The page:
With a GI score of 25 and a high vitamin C content, grapefruits are a perfect addition to a diabetic’s diet. Half of a medium-sized grapefruit contains about 11 g of sugar. 

Eating half a grapefruit in a day as part of a balanced diet is a healthy choice for diabetics. However, grapefruit may interact with various medications. Thus, diabetics should consult their doctor before eating grapefruit. 

5. Peach

A medium-sized peach contains about 13 g of sugar and has a GI score of 42. Peaches are packed with fibre and 10 different vitamins, including vitamins A and C. 

One peach in a day is the recommended serving size if you are a diabetic.

6. Kiwi

With a sugar content of 6 g in 1 medium-sized kiwi, and a glycemic index ranging from 50 to 55, a kiwi is also a great fruit for diabetics. Kiwis also contain fibre, potassium, and antioxidants.

Limit your intake to 1-2 kiwis in a day if you are diabetic.

7. Guava

A single guava contains about 5 g of sugar. Guavas range in a GI score between 12 to 24. Being a rich source of dietary fibre, vitamin C, vitamin A, iron, potassium, and calcium, it is a great fruit for diabetics.

You can eat 1 guava a day by itself, or add it into smoothies, salads, juices, and salsas.

8. Berries

Berries such as strawberries, raspberries, and blackberries can be perfect for diabetics due to their multiple nutritional benefits and low sugar content.

One cup of raw strawberries has about 7 g of sugar and is loaded with vitamin C. One cup of raspberries has about 5 g of sugar and lots of fibre. Lastly, one cup of blackberries has about 7 g of sugar and is high in antioxidants and fibre. All these berries have GI scores below 40. Enjoy the berries as they are, or add them to fruit salads, smoothies, or breakfast bowls.

Don’t Have Time To Read?

  • Fruits are an important part of a balanced diet, and everyone, including diabetics, should make fruits a part of their diet. Fruits contain vitamins, minerals, fibre, phytochemicals, and water.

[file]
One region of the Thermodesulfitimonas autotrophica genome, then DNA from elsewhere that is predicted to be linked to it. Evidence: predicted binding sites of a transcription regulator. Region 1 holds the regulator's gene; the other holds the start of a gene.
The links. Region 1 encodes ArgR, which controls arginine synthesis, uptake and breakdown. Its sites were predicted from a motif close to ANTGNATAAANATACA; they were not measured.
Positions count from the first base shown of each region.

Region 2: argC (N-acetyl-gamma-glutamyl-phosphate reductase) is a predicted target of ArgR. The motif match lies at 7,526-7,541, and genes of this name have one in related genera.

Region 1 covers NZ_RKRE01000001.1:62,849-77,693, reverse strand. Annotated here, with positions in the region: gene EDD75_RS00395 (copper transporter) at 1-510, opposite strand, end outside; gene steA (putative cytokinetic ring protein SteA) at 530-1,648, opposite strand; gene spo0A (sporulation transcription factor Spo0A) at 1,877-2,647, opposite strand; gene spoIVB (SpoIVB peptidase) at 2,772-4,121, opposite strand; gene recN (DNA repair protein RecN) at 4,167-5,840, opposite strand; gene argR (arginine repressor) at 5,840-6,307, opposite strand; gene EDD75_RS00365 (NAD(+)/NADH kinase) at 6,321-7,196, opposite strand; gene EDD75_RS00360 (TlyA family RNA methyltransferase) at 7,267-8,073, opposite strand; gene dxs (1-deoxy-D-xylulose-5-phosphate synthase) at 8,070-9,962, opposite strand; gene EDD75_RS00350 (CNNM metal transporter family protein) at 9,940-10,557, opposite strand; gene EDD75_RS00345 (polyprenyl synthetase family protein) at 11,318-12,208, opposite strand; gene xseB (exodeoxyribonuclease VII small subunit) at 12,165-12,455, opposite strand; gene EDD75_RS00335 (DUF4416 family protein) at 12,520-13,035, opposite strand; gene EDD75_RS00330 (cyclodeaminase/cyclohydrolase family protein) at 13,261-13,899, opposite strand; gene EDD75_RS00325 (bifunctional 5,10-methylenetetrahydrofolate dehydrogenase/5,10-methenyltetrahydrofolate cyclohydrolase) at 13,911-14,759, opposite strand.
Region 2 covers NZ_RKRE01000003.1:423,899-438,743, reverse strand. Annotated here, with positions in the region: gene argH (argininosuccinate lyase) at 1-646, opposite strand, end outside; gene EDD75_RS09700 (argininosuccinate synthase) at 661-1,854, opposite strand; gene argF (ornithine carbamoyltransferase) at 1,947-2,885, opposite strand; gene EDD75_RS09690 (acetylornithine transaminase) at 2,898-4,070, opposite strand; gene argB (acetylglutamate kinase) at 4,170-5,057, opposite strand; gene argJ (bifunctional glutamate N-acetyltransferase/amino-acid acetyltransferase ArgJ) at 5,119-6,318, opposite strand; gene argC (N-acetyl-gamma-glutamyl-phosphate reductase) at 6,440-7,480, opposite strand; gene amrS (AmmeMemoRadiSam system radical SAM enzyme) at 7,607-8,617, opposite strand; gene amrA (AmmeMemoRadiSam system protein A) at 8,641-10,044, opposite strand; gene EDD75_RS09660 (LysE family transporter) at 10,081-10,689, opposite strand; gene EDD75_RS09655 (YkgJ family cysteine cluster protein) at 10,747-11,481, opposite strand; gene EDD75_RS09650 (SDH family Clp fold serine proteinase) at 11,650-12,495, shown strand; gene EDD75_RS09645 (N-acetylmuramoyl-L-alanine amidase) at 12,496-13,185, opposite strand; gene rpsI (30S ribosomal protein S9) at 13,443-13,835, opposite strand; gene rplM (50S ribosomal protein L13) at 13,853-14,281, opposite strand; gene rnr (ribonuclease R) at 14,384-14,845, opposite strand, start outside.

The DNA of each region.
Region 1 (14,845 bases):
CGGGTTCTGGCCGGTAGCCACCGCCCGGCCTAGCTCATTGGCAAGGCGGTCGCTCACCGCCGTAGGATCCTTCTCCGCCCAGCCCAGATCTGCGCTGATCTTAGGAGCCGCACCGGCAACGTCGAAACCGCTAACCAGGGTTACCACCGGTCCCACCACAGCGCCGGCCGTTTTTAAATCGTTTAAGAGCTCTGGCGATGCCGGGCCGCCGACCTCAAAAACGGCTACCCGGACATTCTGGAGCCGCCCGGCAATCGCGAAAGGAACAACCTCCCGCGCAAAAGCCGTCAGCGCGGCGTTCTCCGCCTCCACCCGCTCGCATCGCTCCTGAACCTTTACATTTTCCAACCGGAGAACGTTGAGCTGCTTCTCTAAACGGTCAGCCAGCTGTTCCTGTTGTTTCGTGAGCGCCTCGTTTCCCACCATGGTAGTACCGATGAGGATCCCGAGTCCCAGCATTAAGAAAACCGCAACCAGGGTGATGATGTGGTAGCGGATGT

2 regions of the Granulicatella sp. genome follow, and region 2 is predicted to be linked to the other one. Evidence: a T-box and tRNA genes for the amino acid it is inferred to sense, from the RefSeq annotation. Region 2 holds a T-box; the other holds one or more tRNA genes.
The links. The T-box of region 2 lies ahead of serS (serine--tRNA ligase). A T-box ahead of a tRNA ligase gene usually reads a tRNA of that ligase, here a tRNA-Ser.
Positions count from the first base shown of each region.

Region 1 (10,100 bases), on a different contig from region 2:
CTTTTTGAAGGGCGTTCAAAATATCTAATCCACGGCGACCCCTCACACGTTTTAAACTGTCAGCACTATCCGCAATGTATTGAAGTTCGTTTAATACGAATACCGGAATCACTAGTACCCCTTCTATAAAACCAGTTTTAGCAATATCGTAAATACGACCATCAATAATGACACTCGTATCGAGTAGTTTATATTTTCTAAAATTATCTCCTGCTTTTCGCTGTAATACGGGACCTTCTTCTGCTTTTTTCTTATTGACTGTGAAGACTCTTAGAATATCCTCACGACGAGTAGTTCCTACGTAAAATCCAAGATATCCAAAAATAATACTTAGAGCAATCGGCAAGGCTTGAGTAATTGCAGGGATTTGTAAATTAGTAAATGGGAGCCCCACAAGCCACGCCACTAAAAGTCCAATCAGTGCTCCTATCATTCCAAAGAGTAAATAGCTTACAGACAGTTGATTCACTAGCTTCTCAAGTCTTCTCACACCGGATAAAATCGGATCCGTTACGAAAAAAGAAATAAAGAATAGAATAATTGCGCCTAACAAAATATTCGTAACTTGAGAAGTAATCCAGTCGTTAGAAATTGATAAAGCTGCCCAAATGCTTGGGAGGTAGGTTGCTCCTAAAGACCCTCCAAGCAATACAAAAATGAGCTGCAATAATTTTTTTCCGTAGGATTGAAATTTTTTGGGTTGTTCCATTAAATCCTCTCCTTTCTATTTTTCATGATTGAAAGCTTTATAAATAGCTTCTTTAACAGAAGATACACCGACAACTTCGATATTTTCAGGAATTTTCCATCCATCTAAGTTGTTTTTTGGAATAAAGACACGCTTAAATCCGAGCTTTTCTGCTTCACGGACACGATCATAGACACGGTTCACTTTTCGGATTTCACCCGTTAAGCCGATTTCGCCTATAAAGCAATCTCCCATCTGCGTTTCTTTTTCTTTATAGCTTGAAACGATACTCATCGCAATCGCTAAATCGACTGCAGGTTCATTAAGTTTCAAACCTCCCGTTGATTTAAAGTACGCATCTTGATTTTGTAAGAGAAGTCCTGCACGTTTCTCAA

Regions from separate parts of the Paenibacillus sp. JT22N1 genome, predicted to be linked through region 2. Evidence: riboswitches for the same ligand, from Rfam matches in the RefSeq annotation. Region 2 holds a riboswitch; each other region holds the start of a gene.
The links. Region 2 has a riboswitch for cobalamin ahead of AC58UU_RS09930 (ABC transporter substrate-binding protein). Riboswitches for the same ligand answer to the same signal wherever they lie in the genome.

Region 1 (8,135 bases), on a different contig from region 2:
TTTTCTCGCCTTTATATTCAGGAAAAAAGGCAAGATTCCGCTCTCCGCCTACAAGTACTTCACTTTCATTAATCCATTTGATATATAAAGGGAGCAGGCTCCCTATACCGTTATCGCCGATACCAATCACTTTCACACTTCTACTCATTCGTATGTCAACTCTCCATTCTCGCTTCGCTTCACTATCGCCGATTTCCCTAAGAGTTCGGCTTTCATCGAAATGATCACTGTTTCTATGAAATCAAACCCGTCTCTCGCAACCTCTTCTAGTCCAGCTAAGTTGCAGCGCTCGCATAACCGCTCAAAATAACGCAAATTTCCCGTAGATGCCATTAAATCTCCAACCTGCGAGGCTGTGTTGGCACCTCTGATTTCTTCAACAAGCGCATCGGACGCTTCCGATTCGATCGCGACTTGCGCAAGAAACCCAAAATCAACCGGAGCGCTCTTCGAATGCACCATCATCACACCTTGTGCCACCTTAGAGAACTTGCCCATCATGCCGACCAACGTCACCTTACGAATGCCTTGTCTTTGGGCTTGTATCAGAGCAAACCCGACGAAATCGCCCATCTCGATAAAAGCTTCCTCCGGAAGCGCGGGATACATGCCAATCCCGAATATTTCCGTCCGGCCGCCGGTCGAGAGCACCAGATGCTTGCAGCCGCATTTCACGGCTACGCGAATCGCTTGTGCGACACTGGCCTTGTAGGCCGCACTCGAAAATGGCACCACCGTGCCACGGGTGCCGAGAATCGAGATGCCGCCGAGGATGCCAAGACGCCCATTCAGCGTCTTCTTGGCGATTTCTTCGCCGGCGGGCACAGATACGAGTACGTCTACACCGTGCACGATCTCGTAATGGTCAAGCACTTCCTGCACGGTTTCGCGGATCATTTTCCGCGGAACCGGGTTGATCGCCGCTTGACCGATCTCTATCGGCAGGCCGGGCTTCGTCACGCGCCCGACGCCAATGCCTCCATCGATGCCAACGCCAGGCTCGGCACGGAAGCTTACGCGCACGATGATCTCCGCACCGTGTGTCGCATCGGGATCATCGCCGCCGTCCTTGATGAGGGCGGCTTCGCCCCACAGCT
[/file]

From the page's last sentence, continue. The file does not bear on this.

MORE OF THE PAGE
• A diet that contains fruits can reduce the risk of obesity, which is a direct risk factor for Type 2 Diabetes.
  • The portion size and glycemic index (GI) of the fruit should be considered before consumption. 
  • Most fruits have a low-to-medium GI score and thus can be eaten by diabetics even in larger portions. Fruits such as very ripe bananas, mangoes, and pineapples are higher on the GI scale and can be eaten by diabetics in smaller portion sizes. 
  • Low-sugar fruits that diabetics can include in their daily diet include avocados, apples, peaches, kiwis, berries, guavas, grapefruit, and oranges.
  • Use the Phable Care App to consult India’s leading diabetologists, order medicines, book lab tests, integrate blood sugar monitoring and other devices to get real-time remote care from the comfort of your home. Also, check out our Diabetes Management program which provides ‎360º care. Let’s treat diabetes together.

Frequently Asked Questions

Apples, avocados, oranges, grapefruit, guava, berries, kiwis, and peaches are a few low sugar fruits, which makes them ideal for consumption by individuals with diabetes.

Yes, bananas are high in sugar. One medium-sized banana contains about 14 g of sugar. Overly ripe bananas have higher sugar content. 

Yes, pineapples are fairly high in sugar content. A cup of pineapple chunks contains about 16 g of sugar. Pineapple is also a high-GI food. Thus, if you have diabetes, eat pineapple in moderation and as part of a healthy, balanced diet. 

All fruits are healthy and nutritious. They are a great source of fibre, antioxidants, and essential vitamins and minerals. They form an important food group in a balanced diet and can reduce the risk of developing heart disease, cancer, and diabetes. Fruits can contain low or high amounts of sugar, and can be low, medium, or high on the GI scale. 

No, watermelon is not high in sugar. A cup of diced up watermelon has under 10 grams of sugar. It is rich in fibre and almost 90% of it is made up of water. Because of its high water content, it has a low glycemic load, which means it will have only a slight effect on a person’s blood sugar levels after consumption.

Dr. Pakhi Sharma
Dr. Pakhi Sharma, MBBS
(General physician, 6+ years)
An expert in obstetrics and medical emergencies, Dr. Pakhi Sharma, an alumni of Sri Devaraj Urs University of Higher Education and Research Centre, is a general physician working at Phablecare. She has 6+ years of work experience spread across gynaecology and obstetrics, family medicine, and medical emergencies at renowned hospitals and clinics.